I’ve only been NECA’s president since Jan. 1, and I’m already up to my neck in my new role as the association’s chief elected officer. Among many other executive activities, I’ve been meeting with all types of electrical contractors (ECs) and hearing their concerns, expectations of NECA, and recommendations for action.


I’m loving it!


Why? Because, like every successful contractor I’ve ever known, I find nothing more satisfying than tackling a challenge. We ECs are pragmatic problem-solvers who appreciate hard work and straight talk. I personally appreciate the fact that there are numerous parties working together to address industry issues—including my fellow NECA-member contractors who lend support and share their keen insights; the smart, dedicated, hardworking NECA Executive Committee that provides leadership and guidance; and the seasoned and talented association staff that works with us to accomplish things.


A challenge facing us has recently re-emerged in the construction industry’s collective consciousness. But the truth is that Electrical Contractor has been publishing articles with such titles as “Electrician Shortage: It’s Too Late to Avoid It” as early as the year 2000. NECA has been pointing out all along that the graying of the baby boom generation and falling short in apprentice-recruiting goals make worker shortages inevitable.


However, a new factor has accelerated the problem—the economic downturn at the end of the last decade. Although it shifted attention away from skilled workforce shortages for awhile, the Great Recession actually forced tens of thousands of experienced workers out of the industry while dropping new apprenticeship recruitment to record-low levels.


I learned that some ECs are already turning down jobs because they can’t find enough qualified electricians to do the work. All signs point to shortages of skilled electrical workers intensifying in the near future.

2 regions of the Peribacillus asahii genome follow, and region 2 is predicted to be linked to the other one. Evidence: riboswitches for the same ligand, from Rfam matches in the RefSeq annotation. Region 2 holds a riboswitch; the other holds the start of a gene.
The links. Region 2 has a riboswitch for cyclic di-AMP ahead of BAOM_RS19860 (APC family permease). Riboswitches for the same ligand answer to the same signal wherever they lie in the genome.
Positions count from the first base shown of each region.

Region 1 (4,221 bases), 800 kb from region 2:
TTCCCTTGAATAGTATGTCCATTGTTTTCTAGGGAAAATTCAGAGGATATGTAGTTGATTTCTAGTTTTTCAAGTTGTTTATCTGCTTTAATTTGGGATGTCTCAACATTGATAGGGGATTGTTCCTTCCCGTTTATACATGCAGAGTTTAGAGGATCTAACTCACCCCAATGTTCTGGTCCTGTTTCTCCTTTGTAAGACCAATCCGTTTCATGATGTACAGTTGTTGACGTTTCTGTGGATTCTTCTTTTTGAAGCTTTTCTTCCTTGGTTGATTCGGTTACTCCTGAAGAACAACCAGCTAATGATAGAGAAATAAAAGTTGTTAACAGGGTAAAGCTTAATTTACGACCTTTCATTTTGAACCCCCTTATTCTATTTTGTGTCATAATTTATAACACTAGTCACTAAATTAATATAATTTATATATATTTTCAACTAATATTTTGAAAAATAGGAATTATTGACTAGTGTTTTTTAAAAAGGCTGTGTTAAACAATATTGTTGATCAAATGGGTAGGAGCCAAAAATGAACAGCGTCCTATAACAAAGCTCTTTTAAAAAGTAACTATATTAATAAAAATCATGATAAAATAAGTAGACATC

It’s happening right now in some areas where mega-projects, such as refineries and chemical plants, are being built and grabbing up all of the available manpower, leaving local contractors struggling to find people to do the “traditional” work. In other locations, pent-up demand for new factories, commercial buildings, hospitals and schools is being released all at once.


Of course, worker shortages are becoming a fact of life among all construction trades, not just electrical. In response to a survey conducted last fall by the Associated General Contractors of America, 83 percent of construction firms reported having trouble finding qualified workers. Results varied by craft and region. The most interesting result, to me, is the strong correlation AGC found between the severity of craftworker shortages and the quality of the local training pipeline.


NECA made the connection decades ago. Working with our labor partners in the International Brotherhood of Electrical Workers (IBEW), our association has been developing and participating in workforce recruiting, training and retention efforts for nearly 75 years. Our new Electrical Training Alliance will surely be part of the solution. At its heart are new National Guideline Apprenticeship Standards that enable local training centers to develop a workforce to meet local market needs. Expanded employment and training of construction wiremen/construction electricians should help, too.


But we need to do much more, considering that some industry experts say we will need a net increase of nearly 100,000 electricians within the next three years. Union and nonunion apprentice programs combined aren’t equipped to turn out that many trained workers.


For this reason, I’ve assigned NECA’s Workforce Development Committee to look into the situation and create some recommendations. This committee is composed of NECA contractors who have the responsibility to assist, promote and maintain a high level of skill among journeymen and apprentices working for organized electrical contractors. But we’ll also be working on this initiative with the IBEW. In fact, the National Labor-Management Cooperation Committee (LMCC), established jointly by NECA and the union organization, is already implementing workforce development programs this year.


In general, multifaceted problems can best be solved through a multiprong approach. Discussions on these possibilities are just now getting underway, so it’s too early to define precisely what shape our efforts will take.


Be assured, however, that this column will keep you informed about developments. The biggest concern among construction employers right now is the availability and cost of workers for future projects, so the issue of skilled worker shortages is too big to address in a single meeting, initiative or essay.


But, it’s not too big for NECA to tackle. Stay tuned!